On the Summit of the Wetterhorn


On the Summit of the Wetterhorn


Original Painting: Oil on Linen.

Size: 30 H x 25 W x 2 cm

Ships in a cardboard box

Painting: Oil on Linen 

On the Summit of the Wetterhorn is an imagining of the celebrated legend of alpinism where the party summit the peak and plant a spruce tree on its summit.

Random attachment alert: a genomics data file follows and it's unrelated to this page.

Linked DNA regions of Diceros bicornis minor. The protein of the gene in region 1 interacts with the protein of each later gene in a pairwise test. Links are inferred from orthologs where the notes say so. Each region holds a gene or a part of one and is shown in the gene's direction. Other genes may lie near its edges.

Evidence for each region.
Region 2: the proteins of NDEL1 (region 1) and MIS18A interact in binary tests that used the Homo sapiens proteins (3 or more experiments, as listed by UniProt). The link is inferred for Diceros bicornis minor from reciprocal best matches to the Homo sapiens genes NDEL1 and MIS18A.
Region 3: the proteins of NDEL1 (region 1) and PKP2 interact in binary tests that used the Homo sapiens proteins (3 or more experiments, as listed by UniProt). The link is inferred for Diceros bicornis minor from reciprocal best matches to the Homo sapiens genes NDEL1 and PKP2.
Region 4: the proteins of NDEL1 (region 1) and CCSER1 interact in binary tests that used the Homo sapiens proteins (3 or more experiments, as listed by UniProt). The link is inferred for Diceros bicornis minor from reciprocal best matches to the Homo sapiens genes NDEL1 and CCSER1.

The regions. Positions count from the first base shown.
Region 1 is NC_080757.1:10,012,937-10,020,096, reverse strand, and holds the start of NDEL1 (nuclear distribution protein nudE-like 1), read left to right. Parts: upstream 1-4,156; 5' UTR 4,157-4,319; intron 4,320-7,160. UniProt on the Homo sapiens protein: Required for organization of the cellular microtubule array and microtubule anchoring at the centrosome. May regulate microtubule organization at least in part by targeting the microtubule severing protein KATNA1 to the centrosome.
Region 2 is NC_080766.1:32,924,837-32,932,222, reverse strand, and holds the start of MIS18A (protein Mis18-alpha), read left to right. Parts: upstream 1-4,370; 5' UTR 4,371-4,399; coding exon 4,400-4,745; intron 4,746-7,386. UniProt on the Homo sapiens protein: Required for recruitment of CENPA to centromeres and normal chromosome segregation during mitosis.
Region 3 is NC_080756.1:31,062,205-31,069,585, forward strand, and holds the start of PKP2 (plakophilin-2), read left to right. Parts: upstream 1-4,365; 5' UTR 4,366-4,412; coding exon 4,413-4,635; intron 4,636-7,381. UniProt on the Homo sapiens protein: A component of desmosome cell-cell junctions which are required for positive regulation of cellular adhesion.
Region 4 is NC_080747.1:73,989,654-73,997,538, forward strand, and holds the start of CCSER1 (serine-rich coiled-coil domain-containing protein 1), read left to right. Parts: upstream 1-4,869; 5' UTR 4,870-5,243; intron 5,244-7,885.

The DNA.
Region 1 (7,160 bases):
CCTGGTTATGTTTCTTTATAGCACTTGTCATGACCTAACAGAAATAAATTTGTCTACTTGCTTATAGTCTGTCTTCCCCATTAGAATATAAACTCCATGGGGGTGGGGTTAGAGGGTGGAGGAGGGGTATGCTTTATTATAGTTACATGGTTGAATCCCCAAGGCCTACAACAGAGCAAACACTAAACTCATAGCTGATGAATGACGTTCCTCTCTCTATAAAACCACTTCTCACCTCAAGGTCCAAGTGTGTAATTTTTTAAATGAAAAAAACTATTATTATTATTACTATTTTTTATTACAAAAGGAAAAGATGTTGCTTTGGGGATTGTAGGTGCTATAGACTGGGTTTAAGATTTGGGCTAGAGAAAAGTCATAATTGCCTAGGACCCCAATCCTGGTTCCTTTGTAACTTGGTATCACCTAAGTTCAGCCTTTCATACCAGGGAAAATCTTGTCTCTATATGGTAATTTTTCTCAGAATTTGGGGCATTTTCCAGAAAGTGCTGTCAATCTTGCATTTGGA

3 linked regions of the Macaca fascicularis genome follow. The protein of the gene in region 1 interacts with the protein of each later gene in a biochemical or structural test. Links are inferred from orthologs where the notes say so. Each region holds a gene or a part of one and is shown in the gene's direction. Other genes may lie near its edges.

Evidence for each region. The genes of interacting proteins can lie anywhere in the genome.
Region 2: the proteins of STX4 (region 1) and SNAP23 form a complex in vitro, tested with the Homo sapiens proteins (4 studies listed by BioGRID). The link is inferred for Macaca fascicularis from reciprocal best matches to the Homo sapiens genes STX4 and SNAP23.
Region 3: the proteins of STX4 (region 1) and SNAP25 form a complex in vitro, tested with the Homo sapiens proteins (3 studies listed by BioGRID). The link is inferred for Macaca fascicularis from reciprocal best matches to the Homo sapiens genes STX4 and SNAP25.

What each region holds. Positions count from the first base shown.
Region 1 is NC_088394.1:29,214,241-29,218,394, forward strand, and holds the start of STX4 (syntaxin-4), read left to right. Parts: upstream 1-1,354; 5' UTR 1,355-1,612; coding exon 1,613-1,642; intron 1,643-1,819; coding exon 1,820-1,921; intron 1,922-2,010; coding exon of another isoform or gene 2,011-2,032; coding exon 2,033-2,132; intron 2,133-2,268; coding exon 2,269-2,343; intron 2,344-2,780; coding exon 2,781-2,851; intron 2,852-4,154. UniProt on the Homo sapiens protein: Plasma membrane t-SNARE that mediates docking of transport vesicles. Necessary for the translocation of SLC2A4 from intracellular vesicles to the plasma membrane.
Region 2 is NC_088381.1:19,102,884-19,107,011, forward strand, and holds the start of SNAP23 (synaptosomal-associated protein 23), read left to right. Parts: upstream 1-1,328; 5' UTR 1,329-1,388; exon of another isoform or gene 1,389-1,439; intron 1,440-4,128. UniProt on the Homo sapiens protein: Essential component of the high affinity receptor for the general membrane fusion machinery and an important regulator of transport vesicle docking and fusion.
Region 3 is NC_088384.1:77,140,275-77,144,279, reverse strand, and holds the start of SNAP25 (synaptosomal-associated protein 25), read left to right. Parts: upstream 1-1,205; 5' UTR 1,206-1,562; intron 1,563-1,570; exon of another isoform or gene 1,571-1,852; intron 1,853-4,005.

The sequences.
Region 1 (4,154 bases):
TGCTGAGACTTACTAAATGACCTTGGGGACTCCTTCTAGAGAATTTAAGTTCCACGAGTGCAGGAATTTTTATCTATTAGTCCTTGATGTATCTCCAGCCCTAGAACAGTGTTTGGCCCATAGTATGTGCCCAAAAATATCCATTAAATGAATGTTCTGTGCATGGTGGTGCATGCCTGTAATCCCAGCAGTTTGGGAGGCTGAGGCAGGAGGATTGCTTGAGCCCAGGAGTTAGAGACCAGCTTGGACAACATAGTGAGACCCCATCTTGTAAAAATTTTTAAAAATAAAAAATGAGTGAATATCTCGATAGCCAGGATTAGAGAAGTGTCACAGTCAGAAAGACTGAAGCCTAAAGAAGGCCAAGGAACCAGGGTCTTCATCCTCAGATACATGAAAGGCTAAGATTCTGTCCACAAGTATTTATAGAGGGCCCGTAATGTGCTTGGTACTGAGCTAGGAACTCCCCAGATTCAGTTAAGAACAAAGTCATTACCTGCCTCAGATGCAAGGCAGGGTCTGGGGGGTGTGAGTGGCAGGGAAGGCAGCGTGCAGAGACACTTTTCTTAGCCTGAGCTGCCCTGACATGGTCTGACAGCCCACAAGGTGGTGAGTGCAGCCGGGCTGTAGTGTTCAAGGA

The Wetterhorn, in the Swiss Alps close to the village of Grindelwald, was first climbed in 1844, although the ascent by Alfred Wills and party in 1854 is the more celebrated, and is generally regarded to have marked the beginning of the golden age of alpinism. As with much of his other work, Alexander Heaton incorporates runic symbolism into this piece, here evoking primitive emotions of conquest and awe as man confronts the power of the natural world.The mountain is composed of three distinct peaks that lie close together: the Wetterhorn (most visible from Grindelwald), the Mittelhorn (the highest) and the Rosenhorn. Winston Churchill climbed the Wetterhorn in 1894. The summit rocks were the intended terminal for the world's first people-carrying aerial tramway, but only the first quarter section of the lift was built. It was in operation until the beginning of World War I.

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